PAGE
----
And the incredible thing was I was not only able to photograph them but I was also able to get really great stories from them, be it from Elvis' first girl friend or his three step-brothers telling me the story of the first time they came to Graceland. It was in the middle of the night and they said to Vernon Presley their step-father, that Graceland looked like the Wonderful World of Disney, it looked like a castle. And one of the boys said "Does a King live here?" And Vernon replied "Er yeah.....there's a King". So there were some funny stories like that.
But really my Elvis book came about because I was already shooting photographs for my soul music book and there were all these cross-over people who had really open arms to me since they already knew the validity of my work.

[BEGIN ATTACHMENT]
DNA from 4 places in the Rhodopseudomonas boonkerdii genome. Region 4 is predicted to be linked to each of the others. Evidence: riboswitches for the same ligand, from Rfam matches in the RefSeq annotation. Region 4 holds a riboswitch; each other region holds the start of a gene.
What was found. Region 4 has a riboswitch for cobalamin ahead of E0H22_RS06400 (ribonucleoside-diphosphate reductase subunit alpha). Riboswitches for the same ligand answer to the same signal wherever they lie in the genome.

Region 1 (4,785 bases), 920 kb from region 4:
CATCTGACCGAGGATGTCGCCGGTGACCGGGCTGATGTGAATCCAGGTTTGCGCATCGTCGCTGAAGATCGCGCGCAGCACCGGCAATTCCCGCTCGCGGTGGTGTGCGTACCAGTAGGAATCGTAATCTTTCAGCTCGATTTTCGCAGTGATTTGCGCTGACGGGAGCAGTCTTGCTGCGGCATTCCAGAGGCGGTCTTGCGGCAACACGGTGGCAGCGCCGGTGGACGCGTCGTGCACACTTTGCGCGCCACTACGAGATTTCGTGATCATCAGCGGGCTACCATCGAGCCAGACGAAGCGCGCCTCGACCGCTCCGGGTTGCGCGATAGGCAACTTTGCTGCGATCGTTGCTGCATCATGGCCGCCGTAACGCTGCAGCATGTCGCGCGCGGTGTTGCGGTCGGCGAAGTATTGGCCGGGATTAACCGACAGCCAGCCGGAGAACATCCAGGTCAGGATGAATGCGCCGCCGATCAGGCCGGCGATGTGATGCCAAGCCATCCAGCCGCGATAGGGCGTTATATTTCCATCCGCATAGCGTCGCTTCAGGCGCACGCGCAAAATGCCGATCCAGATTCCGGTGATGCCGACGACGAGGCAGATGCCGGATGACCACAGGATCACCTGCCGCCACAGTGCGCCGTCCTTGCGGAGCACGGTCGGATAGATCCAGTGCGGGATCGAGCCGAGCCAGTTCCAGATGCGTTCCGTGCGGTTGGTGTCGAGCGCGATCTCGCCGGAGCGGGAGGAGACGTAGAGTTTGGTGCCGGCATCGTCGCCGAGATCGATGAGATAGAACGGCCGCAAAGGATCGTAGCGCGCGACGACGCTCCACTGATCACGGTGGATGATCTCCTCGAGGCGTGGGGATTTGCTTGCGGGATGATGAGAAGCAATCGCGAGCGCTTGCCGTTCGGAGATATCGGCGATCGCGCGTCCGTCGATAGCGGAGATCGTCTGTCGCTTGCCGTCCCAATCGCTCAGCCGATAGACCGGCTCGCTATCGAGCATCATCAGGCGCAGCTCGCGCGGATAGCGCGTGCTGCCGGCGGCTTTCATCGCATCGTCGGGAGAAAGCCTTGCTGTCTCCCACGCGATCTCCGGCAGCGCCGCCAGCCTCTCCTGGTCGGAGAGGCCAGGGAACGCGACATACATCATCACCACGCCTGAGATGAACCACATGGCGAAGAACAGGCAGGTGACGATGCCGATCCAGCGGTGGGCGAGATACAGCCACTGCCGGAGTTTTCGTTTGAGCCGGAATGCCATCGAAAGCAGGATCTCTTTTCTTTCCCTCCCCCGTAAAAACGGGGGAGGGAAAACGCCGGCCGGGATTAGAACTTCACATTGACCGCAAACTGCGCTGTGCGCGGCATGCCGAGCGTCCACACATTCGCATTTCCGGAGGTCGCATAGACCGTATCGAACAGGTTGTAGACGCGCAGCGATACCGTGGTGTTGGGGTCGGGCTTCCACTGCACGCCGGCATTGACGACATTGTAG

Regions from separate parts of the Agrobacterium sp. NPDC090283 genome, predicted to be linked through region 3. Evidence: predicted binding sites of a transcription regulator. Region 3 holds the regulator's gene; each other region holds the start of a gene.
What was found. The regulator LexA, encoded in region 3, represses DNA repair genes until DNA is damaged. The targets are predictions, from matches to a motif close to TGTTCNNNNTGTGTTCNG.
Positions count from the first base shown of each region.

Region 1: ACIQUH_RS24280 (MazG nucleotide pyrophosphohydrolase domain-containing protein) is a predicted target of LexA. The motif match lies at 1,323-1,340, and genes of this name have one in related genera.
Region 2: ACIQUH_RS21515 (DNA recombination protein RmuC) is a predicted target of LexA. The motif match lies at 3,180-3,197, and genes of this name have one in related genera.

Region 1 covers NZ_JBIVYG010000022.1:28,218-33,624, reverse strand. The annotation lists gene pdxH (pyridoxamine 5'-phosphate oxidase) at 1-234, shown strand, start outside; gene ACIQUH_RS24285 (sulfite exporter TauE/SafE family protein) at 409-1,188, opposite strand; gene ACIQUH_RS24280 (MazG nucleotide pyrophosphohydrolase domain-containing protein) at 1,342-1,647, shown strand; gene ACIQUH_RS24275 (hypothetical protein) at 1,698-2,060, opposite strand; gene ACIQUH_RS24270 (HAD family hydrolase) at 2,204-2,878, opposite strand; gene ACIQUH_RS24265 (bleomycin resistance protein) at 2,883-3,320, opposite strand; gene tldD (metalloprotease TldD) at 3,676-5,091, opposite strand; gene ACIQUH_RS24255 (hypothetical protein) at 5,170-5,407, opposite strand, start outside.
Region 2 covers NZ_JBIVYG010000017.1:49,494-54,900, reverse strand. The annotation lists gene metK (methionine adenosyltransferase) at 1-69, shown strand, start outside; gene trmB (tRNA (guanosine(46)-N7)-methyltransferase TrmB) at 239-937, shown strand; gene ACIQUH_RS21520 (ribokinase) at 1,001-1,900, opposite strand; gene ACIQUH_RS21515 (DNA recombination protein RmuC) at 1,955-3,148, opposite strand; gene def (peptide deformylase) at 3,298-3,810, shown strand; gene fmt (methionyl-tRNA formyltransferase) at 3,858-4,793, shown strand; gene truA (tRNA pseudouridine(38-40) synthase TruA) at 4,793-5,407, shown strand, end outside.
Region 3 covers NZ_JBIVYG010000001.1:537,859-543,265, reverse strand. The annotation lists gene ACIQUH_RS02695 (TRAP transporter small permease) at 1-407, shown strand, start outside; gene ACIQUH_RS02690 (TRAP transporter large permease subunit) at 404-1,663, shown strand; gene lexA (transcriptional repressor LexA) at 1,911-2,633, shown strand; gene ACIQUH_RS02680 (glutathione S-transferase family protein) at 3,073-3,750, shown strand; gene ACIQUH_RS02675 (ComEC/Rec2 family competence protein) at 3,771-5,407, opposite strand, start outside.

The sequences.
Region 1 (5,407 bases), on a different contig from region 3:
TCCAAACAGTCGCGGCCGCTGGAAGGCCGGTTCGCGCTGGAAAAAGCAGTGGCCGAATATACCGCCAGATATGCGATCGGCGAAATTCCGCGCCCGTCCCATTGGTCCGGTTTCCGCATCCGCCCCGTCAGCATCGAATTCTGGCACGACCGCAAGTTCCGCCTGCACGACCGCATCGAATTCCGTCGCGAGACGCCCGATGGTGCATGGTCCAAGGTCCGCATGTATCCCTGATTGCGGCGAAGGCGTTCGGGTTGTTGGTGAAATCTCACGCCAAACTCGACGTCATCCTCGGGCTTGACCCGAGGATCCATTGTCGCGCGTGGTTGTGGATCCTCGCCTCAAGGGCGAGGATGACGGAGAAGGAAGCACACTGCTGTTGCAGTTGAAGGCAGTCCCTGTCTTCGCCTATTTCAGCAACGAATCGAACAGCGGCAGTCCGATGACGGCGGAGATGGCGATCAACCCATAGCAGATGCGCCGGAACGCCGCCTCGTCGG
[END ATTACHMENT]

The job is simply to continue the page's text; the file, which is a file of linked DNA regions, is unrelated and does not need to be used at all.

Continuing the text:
EIN: The theme The Culture of Elvis - did you always have this as the concept of your book?
TG: Absolutely. As with my other works I wanted to show things that made up who Elvis was, things like his clothes and those things he owned.
Actress Kim Novak provided the Foreword to the book. Not many people would be aware that she was Elvis' favorite actress in the 50s. Whose idea was it to have her provide the Foreword?
TG: It was totally mine. A friend of mine's mother in Arizona knew......(this is getting remote)......knew of the person who was teaching Kim Novak painting. That's one of her loves. And somehow through that whole thing someone mentioned her to me and it went from there.
I always felt Elvis should be doing movies like Sinatra was doing. He could have been doing some really serious drama like Sinatra, who was doing movies like The Manchurian Candidate and The Man With The Golden Arm. Even movies like Oceans Eleven and on and on and on. I think Elvis really missed his call that way because I really thought he could do it.